Before entering a new resurgence in the videogame industry with their Switch hybrid console, iconic Japanese videogame company Nintendo was looking at a dim future. In 2015 they tried to diversify by partnering with Universal Parks and Resorts to open a new themed area for Universal Studios Japan, populated by characters from Nintendo particularly the “Super Mario” franchise. Construction began in 2017, in time for a planned opening with the 2020 Tokyo Summer Olympics. COVID scrapped that schedule. In February this year, Super Nintendo World finally opened, but only to USJ annual pass holders. The grand opening happened this Thursday.
For real, “Super Mario” fans; it’s time to “Do the Mario” if you can travel to Osaka because Universal Studios Japan finally opened Super Nintendo World for all starting March 18. The Japan Times has it that an opening ceremony took place Thursday to welcome general admission to the Nintendo-themed park area, graced with the familiar overworld theme of the original 1986 “Super Mario Bros.” game on the Nintendo Entertainment System (NES) as well as the presence of Universal Studios Japan CEO JL Bonnier and “Super Mario” creator/Nintendo Representative Director Shigeru Miyamoto. Mascots of Super Mario, Luigi, Princess Peach and Toad were also present there.
“This is an area where everyone from children to adults can use their five senses to enjoy,” says Miyamoto in his remarks at the opening ceremony. “I want people from around the world to visit once the coronavirus pandemic is over.” And that sobering reminder calls to mind the challenges Super Nintendo World had to get off the ground. Construction cost 60 billion yen ($550 million), but COVID-19 meant its planned first year was left unfulfilled. The general opening was long-awaited because there are not that many USJ annual pass holders. Even so, the pandemic is keeping the face-masked visitor limit capped for safety reasons.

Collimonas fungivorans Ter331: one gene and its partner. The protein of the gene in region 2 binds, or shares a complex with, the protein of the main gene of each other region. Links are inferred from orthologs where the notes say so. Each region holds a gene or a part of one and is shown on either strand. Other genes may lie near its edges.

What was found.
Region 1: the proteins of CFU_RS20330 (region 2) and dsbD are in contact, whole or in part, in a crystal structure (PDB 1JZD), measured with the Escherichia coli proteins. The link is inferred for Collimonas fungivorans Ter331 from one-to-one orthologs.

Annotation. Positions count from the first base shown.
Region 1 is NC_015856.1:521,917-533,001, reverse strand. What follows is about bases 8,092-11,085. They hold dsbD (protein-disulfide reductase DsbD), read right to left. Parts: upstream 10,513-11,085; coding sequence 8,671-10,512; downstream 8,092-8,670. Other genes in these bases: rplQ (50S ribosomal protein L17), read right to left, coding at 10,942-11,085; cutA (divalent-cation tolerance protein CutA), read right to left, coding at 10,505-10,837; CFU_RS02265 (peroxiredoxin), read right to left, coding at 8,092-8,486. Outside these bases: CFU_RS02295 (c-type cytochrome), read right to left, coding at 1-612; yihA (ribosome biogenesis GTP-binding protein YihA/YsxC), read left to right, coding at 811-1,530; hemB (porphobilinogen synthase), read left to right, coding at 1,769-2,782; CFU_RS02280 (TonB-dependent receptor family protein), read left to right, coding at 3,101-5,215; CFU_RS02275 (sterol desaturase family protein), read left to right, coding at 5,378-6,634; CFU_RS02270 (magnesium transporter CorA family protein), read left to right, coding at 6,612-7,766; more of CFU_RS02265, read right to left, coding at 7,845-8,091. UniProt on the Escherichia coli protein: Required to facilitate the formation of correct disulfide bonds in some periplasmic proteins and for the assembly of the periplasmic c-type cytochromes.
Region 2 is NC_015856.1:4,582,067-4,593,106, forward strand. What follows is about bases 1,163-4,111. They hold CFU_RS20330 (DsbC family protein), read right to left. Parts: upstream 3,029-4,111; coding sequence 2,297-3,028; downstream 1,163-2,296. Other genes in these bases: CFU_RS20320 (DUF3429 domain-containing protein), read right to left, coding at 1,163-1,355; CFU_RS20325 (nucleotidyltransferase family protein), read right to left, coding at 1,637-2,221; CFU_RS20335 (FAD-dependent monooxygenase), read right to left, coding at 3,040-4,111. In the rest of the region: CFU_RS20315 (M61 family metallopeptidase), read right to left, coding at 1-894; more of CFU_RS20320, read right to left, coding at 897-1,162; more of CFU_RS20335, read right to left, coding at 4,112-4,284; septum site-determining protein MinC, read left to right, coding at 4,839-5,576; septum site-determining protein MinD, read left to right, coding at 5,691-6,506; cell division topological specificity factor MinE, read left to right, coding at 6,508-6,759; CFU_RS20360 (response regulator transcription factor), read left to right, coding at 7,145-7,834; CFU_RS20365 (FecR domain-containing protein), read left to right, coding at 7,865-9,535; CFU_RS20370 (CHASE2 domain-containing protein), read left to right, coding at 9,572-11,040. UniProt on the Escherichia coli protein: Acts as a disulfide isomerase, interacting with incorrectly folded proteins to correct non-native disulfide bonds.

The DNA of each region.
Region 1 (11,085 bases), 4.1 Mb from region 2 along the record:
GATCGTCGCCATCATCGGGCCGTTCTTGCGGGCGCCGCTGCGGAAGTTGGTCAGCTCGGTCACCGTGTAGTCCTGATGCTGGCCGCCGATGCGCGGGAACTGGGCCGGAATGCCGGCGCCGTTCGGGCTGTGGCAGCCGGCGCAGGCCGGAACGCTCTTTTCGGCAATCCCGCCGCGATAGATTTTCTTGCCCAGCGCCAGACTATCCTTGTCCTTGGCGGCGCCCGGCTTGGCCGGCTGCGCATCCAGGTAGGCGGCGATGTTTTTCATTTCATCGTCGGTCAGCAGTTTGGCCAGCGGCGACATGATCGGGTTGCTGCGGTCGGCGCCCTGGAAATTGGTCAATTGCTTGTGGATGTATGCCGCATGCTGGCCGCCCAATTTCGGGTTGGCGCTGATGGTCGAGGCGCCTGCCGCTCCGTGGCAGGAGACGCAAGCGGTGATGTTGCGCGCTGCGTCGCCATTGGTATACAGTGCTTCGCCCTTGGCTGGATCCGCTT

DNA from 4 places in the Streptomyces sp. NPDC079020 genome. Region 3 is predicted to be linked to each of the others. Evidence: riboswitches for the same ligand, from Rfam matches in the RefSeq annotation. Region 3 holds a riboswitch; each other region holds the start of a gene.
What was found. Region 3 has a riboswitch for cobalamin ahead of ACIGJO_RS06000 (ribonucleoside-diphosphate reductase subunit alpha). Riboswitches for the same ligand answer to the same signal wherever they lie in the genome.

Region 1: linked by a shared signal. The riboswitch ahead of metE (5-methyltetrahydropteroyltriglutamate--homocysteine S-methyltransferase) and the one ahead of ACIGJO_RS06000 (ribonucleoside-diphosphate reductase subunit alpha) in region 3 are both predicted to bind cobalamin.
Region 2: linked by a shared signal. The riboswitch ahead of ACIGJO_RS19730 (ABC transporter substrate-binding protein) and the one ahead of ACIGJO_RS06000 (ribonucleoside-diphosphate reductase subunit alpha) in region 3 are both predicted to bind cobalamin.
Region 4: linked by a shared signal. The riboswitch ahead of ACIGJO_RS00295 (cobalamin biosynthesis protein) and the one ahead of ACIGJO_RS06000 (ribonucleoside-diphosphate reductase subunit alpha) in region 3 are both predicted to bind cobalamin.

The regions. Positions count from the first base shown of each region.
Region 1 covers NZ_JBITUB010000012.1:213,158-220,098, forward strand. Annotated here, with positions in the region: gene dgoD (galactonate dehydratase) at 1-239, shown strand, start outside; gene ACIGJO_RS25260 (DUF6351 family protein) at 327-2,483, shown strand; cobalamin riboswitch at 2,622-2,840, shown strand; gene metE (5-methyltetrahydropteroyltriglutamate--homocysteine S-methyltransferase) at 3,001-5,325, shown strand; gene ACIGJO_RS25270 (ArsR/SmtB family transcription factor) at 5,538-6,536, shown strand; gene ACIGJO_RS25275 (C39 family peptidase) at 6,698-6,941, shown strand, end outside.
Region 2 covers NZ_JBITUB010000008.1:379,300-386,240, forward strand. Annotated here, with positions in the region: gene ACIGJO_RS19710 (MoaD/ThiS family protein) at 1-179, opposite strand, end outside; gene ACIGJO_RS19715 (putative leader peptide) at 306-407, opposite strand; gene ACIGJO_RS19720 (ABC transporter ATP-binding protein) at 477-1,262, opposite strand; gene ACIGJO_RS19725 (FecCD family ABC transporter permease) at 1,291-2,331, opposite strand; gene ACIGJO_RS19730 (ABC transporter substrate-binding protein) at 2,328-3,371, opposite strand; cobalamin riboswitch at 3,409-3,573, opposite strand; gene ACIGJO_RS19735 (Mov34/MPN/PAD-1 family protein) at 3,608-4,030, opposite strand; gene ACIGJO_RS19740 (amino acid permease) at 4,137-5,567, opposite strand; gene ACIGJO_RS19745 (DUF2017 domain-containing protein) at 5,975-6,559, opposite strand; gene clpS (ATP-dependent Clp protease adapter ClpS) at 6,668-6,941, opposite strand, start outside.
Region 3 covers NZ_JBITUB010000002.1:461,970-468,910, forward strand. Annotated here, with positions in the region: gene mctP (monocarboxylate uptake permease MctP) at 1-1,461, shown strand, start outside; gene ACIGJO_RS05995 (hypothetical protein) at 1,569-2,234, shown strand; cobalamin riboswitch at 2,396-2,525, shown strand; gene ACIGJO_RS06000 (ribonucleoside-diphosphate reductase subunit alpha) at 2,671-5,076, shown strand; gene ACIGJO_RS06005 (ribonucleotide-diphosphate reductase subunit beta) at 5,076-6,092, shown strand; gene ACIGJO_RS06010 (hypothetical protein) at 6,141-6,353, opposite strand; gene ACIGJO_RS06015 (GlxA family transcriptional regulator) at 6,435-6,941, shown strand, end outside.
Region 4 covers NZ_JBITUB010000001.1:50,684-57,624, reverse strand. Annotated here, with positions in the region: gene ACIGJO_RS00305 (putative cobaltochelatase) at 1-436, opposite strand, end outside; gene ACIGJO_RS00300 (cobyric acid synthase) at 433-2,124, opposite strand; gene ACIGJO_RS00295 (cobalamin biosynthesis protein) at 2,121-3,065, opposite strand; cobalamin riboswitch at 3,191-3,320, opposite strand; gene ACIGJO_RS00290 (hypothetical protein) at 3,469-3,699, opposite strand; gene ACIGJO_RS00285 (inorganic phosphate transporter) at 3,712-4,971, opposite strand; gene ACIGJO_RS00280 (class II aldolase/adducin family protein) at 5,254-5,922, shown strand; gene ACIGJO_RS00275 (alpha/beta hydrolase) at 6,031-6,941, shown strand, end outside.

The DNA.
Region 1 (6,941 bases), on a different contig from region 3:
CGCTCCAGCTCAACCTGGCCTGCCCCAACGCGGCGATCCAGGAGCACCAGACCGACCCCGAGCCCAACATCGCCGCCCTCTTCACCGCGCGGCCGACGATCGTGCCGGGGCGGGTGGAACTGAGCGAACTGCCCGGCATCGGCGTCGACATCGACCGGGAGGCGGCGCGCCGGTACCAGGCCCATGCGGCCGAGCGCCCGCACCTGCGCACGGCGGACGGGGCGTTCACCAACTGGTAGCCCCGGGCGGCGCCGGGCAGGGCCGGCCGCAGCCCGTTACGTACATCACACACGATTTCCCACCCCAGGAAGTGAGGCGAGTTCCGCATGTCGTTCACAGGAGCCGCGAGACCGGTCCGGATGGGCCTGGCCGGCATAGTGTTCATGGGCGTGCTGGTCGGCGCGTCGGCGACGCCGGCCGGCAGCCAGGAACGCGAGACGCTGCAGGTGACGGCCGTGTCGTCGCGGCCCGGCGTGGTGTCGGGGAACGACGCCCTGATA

Super Nintendo World has two main attractions so far, “Mario Kart: Koopa’s Challenge” and “Yoshi’s Adventure.” The former is a dark ride adaptation of the popular racing spinoff to “Super Mario,” with augmented reality interaction. The latter is an omnimover ride with Mario’s friendly dinosaur mount Yoshi as the star. The area also has its own shopping and dining venues. While travel to Japan is still suspended, Universal Studios theme parks around the world are also building their own versions. But those might have to wait for some years more.
Image courtesy of CNN